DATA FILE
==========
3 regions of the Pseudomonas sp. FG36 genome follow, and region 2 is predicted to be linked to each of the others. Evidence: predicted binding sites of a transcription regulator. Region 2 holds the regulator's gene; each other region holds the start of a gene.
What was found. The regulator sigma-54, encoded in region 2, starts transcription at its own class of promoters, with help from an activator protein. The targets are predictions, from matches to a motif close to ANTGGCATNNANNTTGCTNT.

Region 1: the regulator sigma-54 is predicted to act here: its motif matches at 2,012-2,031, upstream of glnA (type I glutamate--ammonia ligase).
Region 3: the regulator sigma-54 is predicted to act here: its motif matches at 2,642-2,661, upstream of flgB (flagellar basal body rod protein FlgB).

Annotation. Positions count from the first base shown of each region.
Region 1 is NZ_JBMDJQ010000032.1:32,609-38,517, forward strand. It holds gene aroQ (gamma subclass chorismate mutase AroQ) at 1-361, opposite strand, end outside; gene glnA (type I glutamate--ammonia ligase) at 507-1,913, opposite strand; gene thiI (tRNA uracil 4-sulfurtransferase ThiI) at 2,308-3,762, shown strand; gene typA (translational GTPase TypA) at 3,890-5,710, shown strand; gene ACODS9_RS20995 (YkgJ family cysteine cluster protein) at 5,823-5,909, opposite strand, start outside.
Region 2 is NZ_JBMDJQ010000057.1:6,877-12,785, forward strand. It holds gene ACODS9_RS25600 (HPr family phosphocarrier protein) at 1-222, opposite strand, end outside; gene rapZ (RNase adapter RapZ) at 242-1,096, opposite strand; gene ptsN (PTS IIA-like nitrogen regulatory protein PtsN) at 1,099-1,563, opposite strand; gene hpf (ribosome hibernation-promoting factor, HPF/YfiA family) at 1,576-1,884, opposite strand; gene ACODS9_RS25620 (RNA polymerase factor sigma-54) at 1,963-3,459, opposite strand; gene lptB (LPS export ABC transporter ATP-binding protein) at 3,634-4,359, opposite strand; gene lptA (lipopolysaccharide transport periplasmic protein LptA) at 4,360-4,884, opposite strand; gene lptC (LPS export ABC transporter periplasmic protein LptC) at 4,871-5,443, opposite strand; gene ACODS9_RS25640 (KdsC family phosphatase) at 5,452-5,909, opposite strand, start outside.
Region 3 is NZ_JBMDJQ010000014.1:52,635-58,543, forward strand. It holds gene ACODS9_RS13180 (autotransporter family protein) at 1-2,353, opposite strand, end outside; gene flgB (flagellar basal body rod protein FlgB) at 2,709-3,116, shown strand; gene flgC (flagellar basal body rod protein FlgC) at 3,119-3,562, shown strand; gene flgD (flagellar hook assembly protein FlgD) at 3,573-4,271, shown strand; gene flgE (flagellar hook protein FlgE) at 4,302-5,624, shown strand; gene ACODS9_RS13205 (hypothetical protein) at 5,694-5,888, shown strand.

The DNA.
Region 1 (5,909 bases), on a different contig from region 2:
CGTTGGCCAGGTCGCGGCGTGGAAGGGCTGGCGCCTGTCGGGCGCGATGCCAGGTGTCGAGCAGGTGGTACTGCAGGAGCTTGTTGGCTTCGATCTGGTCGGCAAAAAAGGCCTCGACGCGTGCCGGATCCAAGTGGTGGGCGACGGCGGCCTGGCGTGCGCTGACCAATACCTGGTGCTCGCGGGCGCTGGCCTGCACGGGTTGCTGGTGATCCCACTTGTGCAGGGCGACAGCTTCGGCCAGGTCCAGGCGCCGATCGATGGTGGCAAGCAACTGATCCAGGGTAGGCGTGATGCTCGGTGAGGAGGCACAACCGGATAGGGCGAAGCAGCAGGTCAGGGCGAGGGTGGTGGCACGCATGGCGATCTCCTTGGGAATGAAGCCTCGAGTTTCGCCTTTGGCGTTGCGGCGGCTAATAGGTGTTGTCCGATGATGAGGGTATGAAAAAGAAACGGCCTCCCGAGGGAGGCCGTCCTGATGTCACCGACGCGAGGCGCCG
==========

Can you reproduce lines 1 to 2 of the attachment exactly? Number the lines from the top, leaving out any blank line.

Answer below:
3 regions of the Pseudomonas sp. FG36 genome follow, and region 2 is predicted to be linked to each of the others. Evidence: predicted binding sites of a transcription regulator. Region 2 holds the regulator's gene; each other region holds the start of a gene.
What was found. The regulator sigma-54, encoded in region 2, starts transcription at its own class of promoters, with help from an activator protein. The targets are predictions, from matches to a motif close to ANTGGCATNNANNTTGCTNT.